Malinauskiene V., Leisyte P., Malinauskas R. & Kirtiklyte K. (2011) Associations between self-rated health and psychosocial conditions, lifestyle factors and health resources among hospital nurses in Lithuania. Journal of Advanced Nursing67(11), 2383–2393.
Aim. The aim of our study was to investigate the association between self-rated health and psychosocial factors at work and everyday life (job demands, job control, social support, workplace bullying, life-threatening events); health behaviours (smoking, alcohol, being overweight, obesity, low physical activity); mental distress; job satisfaction; and sense of coherence in a representative sample of Lithuanian hospitals’ internal medicine department nurses.
Background. Recent trends to extend the retirement age in many countries of the European Union challenge future public health. Nurses are exposed to a broad variety of adverse psychosocial factors at work and in every day life that affect their health perception. As the retirement age in Lithuania is to be extended to 65 years for women, research on the associations of poor self-rated health with related factors is important.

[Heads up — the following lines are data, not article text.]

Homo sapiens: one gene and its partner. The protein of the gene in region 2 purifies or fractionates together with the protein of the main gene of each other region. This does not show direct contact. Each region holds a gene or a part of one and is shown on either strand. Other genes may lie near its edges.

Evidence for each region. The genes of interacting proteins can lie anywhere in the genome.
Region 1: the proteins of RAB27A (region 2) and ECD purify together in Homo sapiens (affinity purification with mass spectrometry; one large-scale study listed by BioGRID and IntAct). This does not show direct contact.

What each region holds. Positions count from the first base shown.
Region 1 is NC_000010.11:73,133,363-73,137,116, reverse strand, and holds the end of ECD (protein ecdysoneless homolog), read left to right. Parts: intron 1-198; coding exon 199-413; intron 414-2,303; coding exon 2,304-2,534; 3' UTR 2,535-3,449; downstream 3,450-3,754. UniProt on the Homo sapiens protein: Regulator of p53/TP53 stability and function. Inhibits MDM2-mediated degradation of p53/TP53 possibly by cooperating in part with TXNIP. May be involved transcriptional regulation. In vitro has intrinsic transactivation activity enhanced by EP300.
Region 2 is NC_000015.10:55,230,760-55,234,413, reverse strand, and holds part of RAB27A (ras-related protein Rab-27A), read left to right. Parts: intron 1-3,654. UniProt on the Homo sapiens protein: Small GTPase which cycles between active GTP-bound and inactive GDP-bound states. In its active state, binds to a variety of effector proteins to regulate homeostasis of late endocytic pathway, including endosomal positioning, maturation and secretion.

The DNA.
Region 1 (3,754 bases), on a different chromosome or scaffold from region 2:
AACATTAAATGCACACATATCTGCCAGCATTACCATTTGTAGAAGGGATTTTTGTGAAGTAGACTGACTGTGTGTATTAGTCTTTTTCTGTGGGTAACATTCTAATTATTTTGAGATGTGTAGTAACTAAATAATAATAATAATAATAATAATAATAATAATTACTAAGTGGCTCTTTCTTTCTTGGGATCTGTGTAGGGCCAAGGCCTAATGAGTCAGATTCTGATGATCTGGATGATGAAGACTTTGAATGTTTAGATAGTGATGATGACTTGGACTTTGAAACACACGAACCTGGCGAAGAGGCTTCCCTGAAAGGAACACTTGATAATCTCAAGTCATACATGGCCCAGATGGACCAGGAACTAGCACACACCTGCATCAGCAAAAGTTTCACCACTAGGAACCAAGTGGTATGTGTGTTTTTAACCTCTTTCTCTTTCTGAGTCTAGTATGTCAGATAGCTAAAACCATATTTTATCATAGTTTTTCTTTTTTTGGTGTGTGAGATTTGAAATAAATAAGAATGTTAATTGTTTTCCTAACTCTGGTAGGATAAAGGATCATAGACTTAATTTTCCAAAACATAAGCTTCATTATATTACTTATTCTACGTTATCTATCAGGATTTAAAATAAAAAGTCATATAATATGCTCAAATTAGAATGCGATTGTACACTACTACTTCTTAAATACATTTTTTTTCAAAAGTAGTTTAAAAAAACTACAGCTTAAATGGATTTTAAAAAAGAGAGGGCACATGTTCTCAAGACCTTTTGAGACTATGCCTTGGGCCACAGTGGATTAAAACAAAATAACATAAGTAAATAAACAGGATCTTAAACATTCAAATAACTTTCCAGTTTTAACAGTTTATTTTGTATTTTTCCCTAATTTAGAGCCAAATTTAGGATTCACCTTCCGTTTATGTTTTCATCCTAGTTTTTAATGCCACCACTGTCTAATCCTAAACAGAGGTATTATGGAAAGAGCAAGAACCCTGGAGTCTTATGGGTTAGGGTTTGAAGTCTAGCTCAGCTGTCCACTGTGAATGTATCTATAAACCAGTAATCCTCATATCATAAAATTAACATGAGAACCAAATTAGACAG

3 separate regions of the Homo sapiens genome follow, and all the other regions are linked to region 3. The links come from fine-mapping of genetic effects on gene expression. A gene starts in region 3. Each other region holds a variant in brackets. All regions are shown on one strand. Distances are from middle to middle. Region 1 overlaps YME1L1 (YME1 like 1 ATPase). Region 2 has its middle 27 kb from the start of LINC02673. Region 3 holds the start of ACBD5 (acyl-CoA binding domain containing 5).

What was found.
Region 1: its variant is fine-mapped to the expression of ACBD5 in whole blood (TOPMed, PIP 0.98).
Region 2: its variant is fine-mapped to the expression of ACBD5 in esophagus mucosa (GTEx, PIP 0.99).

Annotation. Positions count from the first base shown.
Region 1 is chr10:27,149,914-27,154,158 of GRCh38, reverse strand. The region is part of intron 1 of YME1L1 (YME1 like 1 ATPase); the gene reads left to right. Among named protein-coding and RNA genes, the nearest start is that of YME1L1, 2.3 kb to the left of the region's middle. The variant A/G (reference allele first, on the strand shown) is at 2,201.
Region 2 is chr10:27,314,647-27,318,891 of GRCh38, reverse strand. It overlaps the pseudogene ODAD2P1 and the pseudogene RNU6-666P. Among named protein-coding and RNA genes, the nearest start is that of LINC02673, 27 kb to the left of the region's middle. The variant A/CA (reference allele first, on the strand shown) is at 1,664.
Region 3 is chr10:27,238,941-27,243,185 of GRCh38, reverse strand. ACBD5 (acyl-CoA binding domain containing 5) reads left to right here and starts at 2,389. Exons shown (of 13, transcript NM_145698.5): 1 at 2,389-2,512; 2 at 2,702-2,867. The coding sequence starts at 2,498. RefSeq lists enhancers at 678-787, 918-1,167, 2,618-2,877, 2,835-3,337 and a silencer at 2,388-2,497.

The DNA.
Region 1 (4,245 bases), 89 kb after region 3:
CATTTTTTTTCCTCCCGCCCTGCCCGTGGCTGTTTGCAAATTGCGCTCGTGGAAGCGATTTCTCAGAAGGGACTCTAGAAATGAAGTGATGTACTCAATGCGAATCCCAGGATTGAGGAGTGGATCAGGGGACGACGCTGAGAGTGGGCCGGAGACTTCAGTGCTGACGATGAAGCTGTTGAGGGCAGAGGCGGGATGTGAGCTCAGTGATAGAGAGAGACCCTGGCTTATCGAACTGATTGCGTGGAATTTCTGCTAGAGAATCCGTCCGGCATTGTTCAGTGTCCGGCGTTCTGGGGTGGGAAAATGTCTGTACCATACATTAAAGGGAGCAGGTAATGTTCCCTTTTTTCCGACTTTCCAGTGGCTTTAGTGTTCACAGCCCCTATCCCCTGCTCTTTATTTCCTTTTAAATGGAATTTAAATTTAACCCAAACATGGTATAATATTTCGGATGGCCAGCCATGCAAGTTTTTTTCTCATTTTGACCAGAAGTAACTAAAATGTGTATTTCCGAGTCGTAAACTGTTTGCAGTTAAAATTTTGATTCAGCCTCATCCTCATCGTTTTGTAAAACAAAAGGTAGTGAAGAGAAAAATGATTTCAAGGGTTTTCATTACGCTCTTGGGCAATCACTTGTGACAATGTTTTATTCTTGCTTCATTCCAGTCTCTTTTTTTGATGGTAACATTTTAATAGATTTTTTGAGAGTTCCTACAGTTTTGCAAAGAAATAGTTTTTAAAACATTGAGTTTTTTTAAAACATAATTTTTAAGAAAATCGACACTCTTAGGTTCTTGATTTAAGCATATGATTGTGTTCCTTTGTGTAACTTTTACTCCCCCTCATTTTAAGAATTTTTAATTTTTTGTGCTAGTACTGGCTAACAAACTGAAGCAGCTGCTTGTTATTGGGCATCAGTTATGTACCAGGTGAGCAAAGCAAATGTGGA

Method. A cross-sectional study was carried out in the period 2005–2006 using the representative sample of Lithuanian hospitals’ internal medicine department nurses. Data were collected from 748 nurses using questionnaire (response rate 53·9%).
Results. About 60·4% of nurses rated their health negatively. In the fully adjusted model age, high job demands, low job control, low social support at work, life-threatening events, low physical activity, being overweight, obesity, mental distress, job dissatisfaction and weak sense of coherence were associated with negative self-rated health.
Conclusions. Preventive strategies against adverse psychosocial working conditions of nurses should be implemented in the Lithuanian hospitals.